This is used when there is no condition; in other words you could substitute ‘if’ with ‘when’. It is often used when describing facts or explaining how something works.
Structure: if + present • present
If you don’t water flowers, they die.
If you turn that switch to the black position, the power gets cut off.
If you mix water with oil, the oil floats.
The first conditional is used for situations based on facts. The condition describes something normal and possible, and the result is probable and based on the present or the future.
Structure: if + (any) present • future/imperative/modal verb
If you study hard, you will pass your exams.
If you click on that icon, you’ll lose anything you haven’t saved.
If it doesn’t rain tomorrow, we’re going to the beach.
If you’ve finished, you may go.
If you’ve finished , close your books!
If it’s raining, don’t go out!
This conditional is not based on facts. It refers to a situation in the present or future which is unreal, unlikely or contrary to facts. To show this unreality, we have to shift the tense from the present to the past, although the condition still refers to the present or the future.
Structure: if + past (simple/continuous) • would (or could, or might) + infinitive
If I won the lottery, I would buy a fast car.
If I had some money, I would/might give you some (“but I haven’t got any money, so you can’t have any”).
If I were(1) you, I wouldn’t do it (“I’m not you, it’s a piece of advice”).
If that car were(2) cheaper, I would buy it. (Not “If that car was cheaper…”).
If you were paying attention, you would know what I’m talking about. (“I can see you’re not paying attention”)
(1) “If I were you, …” is an expression. (Don’t use “If I was you, …”)
(2) In unreal conditionals the form “was” is not considered grammatically correct. In written English or in testing situations, you should always use “were.” However, in everyday conversation, “was” is often used.
The third conditional refers to situations in the past which, because they’re in the past, are imaginary or impossible. You can’t change the past.
Structure: if + past perfect • would (or could, or might) have + past participle
If I had studied more, I would have passed my exams (“but I went out every night with my friends, didn’t open a book, and I failed”).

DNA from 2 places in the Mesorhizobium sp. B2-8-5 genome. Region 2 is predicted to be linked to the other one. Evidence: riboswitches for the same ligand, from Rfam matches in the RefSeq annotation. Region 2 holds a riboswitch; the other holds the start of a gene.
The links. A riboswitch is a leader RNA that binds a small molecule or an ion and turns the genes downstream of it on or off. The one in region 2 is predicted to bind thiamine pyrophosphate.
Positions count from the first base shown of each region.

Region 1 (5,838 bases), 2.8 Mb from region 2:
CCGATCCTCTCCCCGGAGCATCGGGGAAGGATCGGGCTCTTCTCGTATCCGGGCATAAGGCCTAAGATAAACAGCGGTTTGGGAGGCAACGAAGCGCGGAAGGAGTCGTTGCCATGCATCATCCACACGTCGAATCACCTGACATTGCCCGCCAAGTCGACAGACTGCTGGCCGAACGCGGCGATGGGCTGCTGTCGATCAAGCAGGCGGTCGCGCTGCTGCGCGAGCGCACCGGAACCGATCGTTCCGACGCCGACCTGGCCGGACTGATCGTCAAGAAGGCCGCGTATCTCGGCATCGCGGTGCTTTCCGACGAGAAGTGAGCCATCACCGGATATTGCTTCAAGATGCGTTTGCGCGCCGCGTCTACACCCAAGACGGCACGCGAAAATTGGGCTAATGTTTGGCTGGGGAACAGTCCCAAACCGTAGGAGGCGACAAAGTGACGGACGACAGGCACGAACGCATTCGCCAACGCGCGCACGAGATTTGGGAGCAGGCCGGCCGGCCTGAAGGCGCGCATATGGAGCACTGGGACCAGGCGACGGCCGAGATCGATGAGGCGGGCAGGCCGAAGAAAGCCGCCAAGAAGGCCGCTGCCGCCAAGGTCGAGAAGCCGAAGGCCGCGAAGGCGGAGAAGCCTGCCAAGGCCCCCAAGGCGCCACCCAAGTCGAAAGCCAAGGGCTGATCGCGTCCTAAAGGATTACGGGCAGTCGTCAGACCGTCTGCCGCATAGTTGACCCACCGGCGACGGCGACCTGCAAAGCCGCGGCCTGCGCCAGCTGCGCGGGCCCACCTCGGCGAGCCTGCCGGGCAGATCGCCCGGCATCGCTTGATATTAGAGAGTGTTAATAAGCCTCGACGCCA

If I hadn’t spent all my money on CDs I could have given some to you (“but I did spend it on CDs and I wouldn’t give you any money anyway”).
If you had been ready on time, we wouldn’t have missed the train and we would have arrived before all the restaurants closed (“but you were too slow and now we’re hungry and there’s nowhere open”).
With this combination we are talking about how an imagined or real event in the past would affect our present situation.
If I had won the lottery, I would be rich. (But I didn’t win the lottery in the past and I am not rich now)
If I had taken French in high school, I would have more job opportunities. (But I didn’t take French in high school and I don’t have many job opportunities)
If she had been born in the United States, she wouldn’t need a visa to work here. (But she wasn’t born in the United States and she does need a visa now to work here)
They refer to an unreal present situation and its probable (but unreal) past result.
If I were rich, I would have bought that Ferrari we saw yesterday. (But I am not currently rich and that is why I didn’t buy the Ferrari yesterday)
If Sam spoke Russian, he would have translated the letter for you. (But Sam doesn’t speak Russian and that is why he didn’t translate the letter)
If didn’t have to work so much, I would have gone to the party last night. (But I have to work a lot and that is why I didn’t go to the party last night)